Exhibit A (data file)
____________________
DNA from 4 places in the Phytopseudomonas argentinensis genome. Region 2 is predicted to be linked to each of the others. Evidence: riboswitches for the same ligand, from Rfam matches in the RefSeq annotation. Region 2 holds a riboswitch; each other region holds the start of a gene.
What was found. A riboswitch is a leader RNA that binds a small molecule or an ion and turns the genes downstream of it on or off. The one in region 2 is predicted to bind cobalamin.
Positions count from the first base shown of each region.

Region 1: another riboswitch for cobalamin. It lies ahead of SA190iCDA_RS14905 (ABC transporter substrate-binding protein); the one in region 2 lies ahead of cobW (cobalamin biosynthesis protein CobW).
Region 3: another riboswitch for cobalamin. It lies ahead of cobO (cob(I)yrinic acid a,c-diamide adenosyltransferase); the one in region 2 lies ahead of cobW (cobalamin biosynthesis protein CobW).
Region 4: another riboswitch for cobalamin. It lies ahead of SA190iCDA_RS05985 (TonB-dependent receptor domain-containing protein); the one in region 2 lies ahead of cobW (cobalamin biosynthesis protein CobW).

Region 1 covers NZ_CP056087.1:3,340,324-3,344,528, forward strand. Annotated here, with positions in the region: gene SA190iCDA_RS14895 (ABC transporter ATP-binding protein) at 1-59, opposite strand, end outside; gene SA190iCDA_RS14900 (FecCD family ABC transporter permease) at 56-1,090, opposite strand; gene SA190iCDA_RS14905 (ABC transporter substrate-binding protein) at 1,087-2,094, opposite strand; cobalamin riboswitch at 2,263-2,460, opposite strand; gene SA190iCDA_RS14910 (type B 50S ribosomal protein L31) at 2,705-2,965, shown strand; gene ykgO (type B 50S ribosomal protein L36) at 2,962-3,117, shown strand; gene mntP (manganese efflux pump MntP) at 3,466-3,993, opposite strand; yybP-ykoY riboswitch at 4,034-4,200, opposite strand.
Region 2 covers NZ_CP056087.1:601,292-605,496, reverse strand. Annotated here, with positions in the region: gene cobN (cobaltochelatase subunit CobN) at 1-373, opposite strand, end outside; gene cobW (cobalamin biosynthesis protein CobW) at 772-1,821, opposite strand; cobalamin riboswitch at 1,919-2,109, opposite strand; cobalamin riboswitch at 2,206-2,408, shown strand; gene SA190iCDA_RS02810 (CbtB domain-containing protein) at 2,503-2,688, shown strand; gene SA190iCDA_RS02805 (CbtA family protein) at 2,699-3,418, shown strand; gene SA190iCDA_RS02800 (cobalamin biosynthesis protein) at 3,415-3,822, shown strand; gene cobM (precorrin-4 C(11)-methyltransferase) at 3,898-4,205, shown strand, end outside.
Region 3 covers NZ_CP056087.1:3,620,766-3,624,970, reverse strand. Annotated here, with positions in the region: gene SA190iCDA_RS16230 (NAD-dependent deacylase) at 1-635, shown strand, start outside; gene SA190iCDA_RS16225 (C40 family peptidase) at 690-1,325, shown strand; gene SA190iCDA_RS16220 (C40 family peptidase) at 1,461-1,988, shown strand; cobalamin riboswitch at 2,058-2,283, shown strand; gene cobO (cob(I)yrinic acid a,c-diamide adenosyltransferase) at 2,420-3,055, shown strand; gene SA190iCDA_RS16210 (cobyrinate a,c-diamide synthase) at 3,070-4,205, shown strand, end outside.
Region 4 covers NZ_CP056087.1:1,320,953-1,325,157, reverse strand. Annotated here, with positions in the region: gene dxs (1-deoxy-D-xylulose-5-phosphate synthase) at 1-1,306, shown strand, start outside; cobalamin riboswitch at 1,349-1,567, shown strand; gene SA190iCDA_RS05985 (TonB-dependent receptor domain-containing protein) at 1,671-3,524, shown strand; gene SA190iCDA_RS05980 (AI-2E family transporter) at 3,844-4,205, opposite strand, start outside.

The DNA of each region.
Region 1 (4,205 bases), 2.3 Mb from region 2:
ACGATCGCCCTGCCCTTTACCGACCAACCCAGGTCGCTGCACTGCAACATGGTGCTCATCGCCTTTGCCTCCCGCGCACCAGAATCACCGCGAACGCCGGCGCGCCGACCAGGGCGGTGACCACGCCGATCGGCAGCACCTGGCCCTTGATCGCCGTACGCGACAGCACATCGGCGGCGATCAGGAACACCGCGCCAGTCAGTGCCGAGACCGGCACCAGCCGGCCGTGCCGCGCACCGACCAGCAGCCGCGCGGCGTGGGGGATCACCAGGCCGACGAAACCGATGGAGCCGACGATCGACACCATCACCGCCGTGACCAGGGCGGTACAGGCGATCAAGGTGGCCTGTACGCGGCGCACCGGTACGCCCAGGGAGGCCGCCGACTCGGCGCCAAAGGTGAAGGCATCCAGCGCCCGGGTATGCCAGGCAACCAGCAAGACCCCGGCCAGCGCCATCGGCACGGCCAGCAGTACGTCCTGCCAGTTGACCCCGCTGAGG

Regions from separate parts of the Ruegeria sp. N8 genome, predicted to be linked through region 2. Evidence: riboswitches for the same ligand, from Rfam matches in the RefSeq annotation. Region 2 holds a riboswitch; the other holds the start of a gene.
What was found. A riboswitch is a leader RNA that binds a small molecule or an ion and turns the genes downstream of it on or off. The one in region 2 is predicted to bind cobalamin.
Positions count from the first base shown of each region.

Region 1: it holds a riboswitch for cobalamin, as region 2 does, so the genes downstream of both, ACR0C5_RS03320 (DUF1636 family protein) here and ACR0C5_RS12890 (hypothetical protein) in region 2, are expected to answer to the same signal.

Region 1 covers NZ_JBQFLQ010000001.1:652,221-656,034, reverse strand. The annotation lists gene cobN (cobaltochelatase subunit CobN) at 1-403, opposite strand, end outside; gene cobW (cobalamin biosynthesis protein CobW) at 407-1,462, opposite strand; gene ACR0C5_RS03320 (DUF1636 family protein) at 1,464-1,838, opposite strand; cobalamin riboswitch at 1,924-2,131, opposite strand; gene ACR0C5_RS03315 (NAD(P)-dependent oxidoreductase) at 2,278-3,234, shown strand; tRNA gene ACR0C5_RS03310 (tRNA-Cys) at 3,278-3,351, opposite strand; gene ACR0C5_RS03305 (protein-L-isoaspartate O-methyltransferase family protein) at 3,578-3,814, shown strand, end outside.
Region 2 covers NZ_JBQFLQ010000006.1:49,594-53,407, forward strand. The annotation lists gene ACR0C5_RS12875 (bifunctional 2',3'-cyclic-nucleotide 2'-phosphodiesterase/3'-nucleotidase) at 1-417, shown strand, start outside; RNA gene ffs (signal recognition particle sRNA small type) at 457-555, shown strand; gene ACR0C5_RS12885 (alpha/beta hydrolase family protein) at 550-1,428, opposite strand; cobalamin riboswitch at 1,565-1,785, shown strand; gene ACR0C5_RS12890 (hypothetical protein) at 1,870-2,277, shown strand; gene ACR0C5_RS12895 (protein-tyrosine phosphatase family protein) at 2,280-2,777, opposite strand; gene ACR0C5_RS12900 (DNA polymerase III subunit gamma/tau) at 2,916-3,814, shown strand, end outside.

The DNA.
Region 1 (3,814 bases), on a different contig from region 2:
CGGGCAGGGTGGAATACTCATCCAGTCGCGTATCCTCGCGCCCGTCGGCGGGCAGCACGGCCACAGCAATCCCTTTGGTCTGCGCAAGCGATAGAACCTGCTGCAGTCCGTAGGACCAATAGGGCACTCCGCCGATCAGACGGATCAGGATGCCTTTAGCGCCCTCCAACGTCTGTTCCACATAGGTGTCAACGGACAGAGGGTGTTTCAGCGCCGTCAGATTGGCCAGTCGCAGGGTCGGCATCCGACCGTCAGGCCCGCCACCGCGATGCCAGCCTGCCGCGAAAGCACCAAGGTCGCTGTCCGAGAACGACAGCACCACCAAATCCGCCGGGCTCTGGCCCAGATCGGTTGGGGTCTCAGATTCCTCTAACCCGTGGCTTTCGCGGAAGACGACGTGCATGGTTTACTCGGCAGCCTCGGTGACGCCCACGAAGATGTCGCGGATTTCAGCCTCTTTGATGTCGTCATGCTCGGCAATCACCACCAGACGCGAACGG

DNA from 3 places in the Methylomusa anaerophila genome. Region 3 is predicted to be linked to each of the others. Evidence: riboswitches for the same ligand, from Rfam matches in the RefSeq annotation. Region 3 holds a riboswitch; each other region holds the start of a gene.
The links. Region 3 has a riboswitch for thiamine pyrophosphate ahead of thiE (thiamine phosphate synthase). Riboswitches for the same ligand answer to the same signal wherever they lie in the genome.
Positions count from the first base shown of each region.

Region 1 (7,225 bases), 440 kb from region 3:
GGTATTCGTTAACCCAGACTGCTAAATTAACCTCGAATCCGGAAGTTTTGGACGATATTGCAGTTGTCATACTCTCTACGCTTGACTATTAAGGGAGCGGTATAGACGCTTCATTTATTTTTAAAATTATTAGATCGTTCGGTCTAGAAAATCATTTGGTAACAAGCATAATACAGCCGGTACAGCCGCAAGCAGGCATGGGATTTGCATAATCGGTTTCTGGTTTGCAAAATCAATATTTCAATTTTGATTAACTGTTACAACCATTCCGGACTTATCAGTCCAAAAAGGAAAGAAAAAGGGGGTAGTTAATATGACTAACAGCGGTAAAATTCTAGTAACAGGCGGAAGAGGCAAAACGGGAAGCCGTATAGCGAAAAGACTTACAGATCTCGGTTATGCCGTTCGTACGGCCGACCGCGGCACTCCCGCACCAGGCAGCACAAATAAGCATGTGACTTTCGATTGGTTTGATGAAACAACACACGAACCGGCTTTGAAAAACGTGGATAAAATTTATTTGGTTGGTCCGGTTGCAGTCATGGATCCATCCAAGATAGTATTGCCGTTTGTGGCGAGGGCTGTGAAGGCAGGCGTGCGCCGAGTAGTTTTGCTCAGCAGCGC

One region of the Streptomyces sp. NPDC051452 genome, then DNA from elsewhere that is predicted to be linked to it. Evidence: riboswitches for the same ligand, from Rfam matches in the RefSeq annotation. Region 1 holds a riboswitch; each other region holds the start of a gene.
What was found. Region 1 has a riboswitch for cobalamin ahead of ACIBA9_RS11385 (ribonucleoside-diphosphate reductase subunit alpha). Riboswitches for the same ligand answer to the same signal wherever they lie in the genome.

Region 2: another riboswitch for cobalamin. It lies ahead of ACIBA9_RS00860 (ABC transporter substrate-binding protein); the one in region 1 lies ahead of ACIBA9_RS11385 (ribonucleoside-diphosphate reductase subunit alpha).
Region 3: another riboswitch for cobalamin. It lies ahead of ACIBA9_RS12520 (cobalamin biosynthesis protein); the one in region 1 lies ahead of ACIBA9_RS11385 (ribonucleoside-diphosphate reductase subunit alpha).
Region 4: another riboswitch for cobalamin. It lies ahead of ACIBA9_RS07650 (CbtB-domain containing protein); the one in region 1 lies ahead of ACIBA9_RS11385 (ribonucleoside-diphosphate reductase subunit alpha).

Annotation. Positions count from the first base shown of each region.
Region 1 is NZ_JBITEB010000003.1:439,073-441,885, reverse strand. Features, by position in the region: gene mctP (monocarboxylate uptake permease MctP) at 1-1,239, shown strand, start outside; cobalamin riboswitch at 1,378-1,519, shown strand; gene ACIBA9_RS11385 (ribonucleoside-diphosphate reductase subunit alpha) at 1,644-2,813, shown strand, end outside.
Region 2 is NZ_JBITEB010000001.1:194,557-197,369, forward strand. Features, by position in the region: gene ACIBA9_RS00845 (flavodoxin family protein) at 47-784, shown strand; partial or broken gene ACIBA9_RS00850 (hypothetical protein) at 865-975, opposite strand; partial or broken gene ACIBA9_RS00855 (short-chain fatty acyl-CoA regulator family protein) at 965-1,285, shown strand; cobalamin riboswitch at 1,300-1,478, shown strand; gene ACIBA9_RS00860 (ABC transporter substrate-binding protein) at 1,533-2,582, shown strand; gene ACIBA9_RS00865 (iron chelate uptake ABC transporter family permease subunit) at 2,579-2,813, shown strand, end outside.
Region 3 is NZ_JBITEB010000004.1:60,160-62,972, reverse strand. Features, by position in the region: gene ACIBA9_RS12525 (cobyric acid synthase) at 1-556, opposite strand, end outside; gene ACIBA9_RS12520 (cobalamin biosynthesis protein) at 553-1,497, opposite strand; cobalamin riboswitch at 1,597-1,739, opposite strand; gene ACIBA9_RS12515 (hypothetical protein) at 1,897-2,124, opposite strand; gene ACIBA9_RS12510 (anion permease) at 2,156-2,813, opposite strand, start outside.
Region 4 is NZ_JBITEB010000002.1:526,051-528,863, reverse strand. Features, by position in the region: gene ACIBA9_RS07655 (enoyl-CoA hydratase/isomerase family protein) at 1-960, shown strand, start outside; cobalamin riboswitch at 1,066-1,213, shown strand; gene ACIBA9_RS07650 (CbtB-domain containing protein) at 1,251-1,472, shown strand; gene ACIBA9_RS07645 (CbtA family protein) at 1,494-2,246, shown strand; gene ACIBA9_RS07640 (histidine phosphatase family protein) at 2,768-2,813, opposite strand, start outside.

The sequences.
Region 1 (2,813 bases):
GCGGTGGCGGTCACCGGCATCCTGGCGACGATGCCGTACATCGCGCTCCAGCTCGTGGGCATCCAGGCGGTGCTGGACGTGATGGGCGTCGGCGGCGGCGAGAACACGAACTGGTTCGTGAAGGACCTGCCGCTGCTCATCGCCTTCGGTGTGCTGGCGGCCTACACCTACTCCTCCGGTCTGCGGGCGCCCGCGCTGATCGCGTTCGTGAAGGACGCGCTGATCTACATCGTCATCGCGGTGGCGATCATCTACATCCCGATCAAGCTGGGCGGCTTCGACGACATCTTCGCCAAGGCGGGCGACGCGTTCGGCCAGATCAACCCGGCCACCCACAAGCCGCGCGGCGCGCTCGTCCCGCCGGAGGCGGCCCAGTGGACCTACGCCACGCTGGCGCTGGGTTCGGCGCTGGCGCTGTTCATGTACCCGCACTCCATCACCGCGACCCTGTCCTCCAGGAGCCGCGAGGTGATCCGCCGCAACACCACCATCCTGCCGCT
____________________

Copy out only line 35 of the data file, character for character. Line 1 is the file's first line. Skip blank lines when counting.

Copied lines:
Region 2 is NZ_JBITEB010000001.1:194,557-197,369, forward strand. Features, by position in the region: gene ACIBA9_RS00845 (flavodoxin family protein) at 47-784, shown strand; partial or broken gene ACIBA9_RS00850 (hypothetical protein) at 865-975, opposite strand; partial or broken gene ACIBA9_RS00855 (short-chain fatty acyl-CoA regulator family protein) at 965-1,285, shown strand; cobalamin riboswitch at 1,300-1,478, shown strand; gene ACIBA9_RS00860 (ABC transporter substrate-binding protein) at 1,533-2,582, shown strand; gene ACIBA9_RS00865 (iron chelate uptake ABC transporter family permease subunit) at 2,579-2,813, shown strand, end outside.